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Reimagining help: why ‘good help’ matters

Everyone at some point in their lives will need help from public services and others to live well and manage their health. But how that help is given can make a big difference to our lives.

At Nesta we’ve been looking at the difference between Good Help and Bad Help:

  • Good help looks beyond people’s health conditions, understands what matters to each person, strengthens social connections and support, and builds opportunities for people to feel more confident and in control of their health and wellbeing.
  • Bad help tells people what is best for them, there is an excessive focus on fixing medical symptoms rather than exploring how the condition impacts on someone’s life and there is a lack of understanding of people’s wider life circumstances.

We’ve looked at the decades of behavioural and social research that underpins good help and it tells us that if we build the following eight approaches into the way that we help one another, then people are more likely to make positive changes in their lives (developed with UCL Centre for Behaviour Change).

  1. Social connection: people have opportunities to build new relationships and take part in social activities to improve their health and wellbeing.
  2. Skills and learning: people have access to opportunities where they can learn new skills which help them feel more equipped and confident to reach their goals.
  3. Enabling environments: people’s physical environments are set up in a way that makes it easier for them to work on their health and wellbeing goals.
  4. Working on what matters: people take an active role in deciding what is important to them and planning what goals they want to work towards.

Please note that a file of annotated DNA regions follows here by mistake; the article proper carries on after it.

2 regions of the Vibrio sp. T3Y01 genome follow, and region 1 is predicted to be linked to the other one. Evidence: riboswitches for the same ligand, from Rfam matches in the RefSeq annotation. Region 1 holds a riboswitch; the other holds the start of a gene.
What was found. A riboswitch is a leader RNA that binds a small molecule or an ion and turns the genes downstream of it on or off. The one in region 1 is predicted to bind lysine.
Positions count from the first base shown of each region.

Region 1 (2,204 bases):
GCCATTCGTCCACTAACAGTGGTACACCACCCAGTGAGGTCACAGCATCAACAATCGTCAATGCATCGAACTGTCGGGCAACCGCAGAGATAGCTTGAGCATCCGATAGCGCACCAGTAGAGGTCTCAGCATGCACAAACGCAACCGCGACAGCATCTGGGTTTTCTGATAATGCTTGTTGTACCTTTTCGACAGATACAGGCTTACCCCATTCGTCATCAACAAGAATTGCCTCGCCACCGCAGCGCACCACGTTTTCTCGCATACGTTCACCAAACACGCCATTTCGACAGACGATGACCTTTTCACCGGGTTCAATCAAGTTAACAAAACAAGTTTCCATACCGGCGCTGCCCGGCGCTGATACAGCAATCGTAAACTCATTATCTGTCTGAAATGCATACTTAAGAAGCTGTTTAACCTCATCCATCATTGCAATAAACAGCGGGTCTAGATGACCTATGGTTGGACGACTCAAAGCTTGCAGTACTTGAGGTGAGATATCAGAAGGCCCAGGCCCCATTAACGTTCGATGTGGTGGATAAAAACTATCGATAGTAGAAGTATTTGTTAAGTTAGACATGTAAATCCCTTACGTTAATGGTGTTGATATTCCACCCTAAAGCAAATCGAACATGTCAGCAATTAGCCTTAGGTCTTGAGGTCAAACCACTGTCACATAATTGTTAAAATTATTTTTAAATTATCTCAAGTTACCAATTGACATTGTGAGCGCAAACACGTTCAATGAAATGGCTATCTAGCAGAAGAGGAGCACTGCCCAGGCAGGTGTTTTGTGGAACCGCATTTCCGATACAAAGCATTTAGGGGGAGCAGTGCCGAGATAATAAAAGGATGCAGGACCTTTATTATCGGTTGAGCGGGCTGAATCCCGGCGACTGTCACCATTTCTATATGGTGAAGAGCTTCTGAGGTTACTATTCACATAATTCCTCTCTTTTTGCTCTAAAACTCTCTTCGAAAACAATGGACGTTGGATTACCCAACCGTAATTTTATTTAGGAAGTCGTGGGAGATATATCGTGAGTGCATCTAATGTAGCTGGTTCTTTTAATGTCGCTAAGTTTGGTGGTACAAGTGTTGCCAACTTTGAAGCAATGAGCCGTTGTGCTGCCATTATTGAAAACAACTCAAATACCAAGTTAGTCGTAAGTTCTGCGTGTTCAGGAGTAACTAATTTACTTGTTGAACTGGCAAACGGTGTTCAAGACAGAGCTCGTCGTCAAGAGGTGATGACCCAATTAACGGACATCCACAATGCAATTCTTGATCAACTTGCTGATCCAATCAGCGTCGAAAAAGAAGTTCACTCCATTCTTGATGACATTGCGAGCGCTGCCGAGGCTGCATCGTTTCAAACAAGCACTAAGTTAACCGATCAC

5. Tracking change: people track their health and wellbeing in a way that is engaging and easy. This helps people to stay motivated, understand patterns of behaviour, reflect on their progress and adapt plans accordingly.
  6. Having the right information at the right time: people can access accurate health information in amounts that help them to feel (as far as possible) in control of their health and wellbeing.
  7. Celebrating success: people are motivated by rewards (social and practical) that celebrate the journey they’ve taken to reach their health and wellbeing goals.
  8. Managing setbacks: people understand that setbacks are normal and by making time to plan for them, people feel more in control and confident that they can continue to work on or adapt their goals during any setback.

We think some of the reasons why these ideas have failed to get mainstream adoption is because the evidence is often presented in long technical formats and it’s not relevant to local context, and the busy health and care systems do not support people to innovate and adapt new ideas in their practice.

We believe that we can reimagine help across our public services and communities but instead of using the evidence to ‘tell’ people what works and how to do it, we are pulling together multiple methods and approaches.

  1. Making evidence real: translating technical behaviour change research into accessible and engaging evidence to be put in the hands of local people and practitioners in a way that they can adapt to their local contexts
  2. Applying multiple methods for change,including an adaptation of our 100 day challenge, that accelerate tests of change and builds capacity into systems, grant making, skills-building, and access to behaviour change experts
  3. Building new partnerships – bringing together health, social care, community organisations, local businesses and more – helping people step out of silos and focus on a shared goal. This includes bringing together national partners to work together across boundaries
  4. Putting people in control being led by practitioners and people with lived experience throughout the design phase and the delivery of the programme.

By doing this we can challenge the status quo using behavioural evidence to reimagine what help looks like for us all.

Tara Hackett is Assistant Programme Manager at Nesta Health Lab.

The issues raised in this blog will be part of the discussion with Tara and Esther Flanagan at the Melting Pot Lunch on 12 March.

Tara Hackett9 March 2020


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